The passion that grips football fans is universal. Men, women, young and old, there is something magical about following your team. In Foggia, Italy there is one fan who is so addicted to the atmosphere, that at the tender age of 93, he continues to follow his club, no matter where they play.
Nonno Ciccio is something of a cult hero. He is the embodiment of old style football, against the plastic nature of the modern game. He attended his first match in 1937, when a friend convinced him to steal his uncle’s bicycle to pedal 57 kilometers into town to watch his local club. Since that day he has been transfixed. Today, in the Puglia’s industrial city of Foggia, Nonno Ciccio is a point of reference, teaching several generations of supporters, what it truly means to love your club.
During the War, he conscripted to the Italian black shirts and sent to fight in North Africa. After a month of heavy fighting, he was captured by the British military, saving himself by waving a British flag as he knew they would “inevitably be over run”. From there he was sent to Scotland where he where he served as a prisoner of war. “They treated me better there than the italian government does with my pension checks today”.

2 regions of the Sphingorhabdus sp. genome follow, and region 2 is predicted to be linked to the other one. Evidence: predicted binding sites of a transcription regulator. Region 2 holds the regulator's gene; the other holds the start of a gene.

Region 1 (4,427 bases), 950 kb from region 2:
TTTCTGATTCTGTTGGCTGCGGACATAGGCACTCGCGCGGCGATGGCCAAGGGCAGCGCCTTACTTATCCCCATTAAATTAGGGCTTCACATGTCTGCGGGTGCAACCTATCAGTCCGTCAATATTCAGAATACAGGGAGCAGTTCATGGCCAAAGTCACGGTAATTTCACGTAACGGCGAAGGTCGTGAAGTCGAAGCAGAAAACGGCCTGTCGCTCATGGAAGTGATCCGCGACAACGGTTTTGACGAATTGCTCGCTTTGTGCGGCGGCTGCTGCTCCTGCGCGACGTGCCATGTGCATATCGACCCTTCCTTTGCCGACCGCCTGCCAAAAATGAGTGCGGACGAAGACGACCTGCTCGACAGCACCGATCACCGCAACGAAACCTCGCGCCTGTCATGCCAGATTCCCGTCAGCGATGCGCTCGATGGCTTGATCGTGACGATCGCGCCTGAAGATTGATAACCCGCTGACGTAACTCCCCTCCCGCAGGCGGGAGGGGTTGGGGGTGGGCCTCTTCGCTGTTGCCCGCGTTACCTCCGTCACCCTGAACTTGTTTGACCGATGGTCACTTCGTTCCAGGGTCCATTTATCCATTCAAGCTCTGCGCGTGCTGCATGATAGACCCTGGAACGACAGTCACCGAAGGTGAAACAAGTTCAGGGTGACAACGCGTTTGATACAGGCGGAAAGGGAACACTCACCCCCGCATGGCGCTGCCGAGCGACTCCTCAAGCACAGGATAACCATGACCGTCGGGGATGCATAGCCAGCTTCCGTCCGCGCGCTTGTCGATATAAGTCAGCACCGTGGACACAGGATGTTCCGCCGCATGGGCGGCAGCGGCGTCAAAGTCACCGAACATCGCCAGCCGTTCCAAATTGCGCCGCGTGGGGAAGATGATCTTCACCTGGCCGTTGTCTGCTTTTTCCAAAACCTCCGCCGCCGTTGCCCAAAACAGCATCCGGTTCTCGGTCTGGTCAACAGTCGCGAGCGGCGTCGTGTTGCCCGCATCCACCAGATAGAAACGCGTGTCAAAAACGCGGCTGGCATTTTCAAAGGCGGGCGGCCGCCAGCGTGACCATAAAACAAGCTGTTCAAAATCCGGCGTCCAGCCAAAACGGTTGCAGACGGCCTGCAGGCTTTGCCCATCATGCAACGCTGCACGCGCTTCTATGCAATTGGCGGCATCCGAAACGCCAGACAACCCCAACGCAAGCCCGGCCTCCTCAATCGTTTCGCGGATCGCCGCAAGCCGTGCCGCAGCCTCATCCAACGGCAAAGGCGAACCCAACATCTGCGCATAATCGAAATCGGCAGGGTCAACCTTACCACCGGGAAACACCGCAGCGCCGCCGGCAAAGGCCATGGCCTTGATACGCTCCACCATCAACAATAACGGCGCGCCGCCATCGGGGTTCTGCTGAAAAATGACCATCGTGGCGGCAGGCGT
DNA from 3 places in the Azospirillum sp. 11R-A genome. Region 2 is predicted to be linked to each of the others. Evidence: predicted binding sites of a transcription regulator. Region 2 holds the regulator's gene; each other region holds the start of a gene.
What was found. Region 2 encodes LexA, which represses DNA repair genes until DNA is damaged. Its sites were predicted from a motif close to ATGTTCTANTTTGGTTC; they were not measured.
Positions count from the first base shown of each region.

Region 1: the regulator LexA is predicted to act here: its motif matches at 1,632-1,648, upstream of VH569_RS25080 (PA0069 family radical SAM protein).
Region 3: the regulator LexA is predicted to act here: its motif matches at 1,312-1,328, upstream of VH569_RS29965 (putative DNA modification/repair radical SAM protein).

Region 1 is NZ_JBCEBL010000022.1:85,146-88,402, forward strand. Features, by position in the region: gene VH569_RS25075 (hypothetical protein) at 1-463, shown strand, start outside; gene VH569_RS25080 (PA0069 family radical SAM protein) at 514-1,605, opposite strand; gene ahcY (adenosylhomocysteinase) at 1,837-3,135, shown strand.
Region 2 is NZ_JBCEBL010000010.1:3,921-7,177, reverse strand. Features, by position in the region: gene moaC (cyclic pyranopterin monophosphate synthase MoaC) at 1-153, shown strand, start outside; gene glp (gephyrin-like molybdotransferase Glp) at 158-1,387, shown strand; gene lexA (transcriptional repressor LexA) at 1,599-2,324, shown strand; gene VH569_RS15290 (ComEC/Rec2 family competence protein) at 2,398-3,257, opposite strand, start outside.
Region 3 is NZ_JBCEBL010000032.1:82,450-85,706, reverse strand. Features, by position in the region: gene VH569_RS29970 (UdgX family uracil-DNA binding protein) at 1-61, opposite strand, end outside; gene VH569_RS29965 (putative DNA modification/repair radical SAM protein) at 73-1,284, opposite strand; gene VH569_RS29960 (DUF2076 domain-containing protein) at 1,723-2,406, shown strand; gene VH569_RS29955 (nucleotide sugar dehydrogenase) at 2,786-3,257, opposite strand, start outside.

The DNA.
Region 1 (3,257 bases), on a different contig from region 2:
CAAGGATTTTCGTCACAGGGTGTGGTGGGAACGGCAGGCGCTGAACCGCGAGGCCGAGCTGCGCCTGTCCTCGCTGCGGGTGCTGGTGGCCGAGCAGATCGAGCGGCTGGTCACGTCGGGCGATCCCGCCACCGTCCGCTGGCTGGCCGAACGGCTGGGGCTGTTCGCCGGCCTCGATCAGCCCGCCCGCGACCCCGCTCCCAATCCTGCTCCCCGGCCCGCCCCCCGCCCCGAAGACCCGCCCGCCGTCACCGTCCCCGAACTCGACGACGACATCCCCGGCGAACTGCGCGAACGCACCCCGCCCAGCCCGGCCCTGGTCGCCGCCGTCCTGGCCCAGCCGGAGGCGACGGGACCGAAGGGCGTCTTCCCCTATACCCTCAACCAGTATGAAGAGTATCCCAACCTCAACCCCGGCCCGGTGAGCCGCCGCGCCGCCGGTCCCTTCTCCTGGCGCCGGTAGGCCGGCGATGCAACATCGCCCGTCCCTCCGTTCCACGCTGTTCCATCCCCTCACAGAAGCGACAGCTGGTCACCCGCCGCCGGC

After returning from conflict, Nonno Ciccio spent several years working as a post man for Nato, only to return to his beloved Foggia in 1952. In 1955 he finally returned to the stadium to watch his club play a cup match against Pescara. But the war left a mark on him, “It taught me what it means to have and respect life, these kids today don’t understand that”.
His adventures have taken him everywhere, and to him, are what defines his identity as an ultra’, “I am willing to do anything for my team. Whatever it takes, I never give up and always find a way to cheer them on”. He has been to nearly every major stadium in Italy, and on the way he stops in historic cities and towns, “Football is the way I see my country! If it wasn’t for this passion, I would never have experienced so many incredible places”.
Where ever he goes, he carries a banner with him with the phrase “Peace between Ultras”. For Nonno Ciccio, loving your club is about respecting your opponent. “I don’t celebrate when I am away, I admire the other fans, and support my Foggia by waving my flag, and letting the boys know I am there for them, that is my philosophy!”
In a world where violence has become synonymous with fan culture, Nonno Ciccio is a beacon of hope. His story serves as an example to all supporters that loving your club does not have to mean hating your opponent. This perspective and insight, garnered largely from his traumatic war time experience is particularly pertinent today. For Nonno Ciccio football is a metaphore, “War is a terrible thing! With football, if you can learn to respect your adversary in the stadium, you can learn to do the same in life”.
So long live Nonno Ciccio! He reminds us all that although the modern game has much to learn from the past, and supporting your club is not a crime, but rather an opportunity to learn important lessons of life.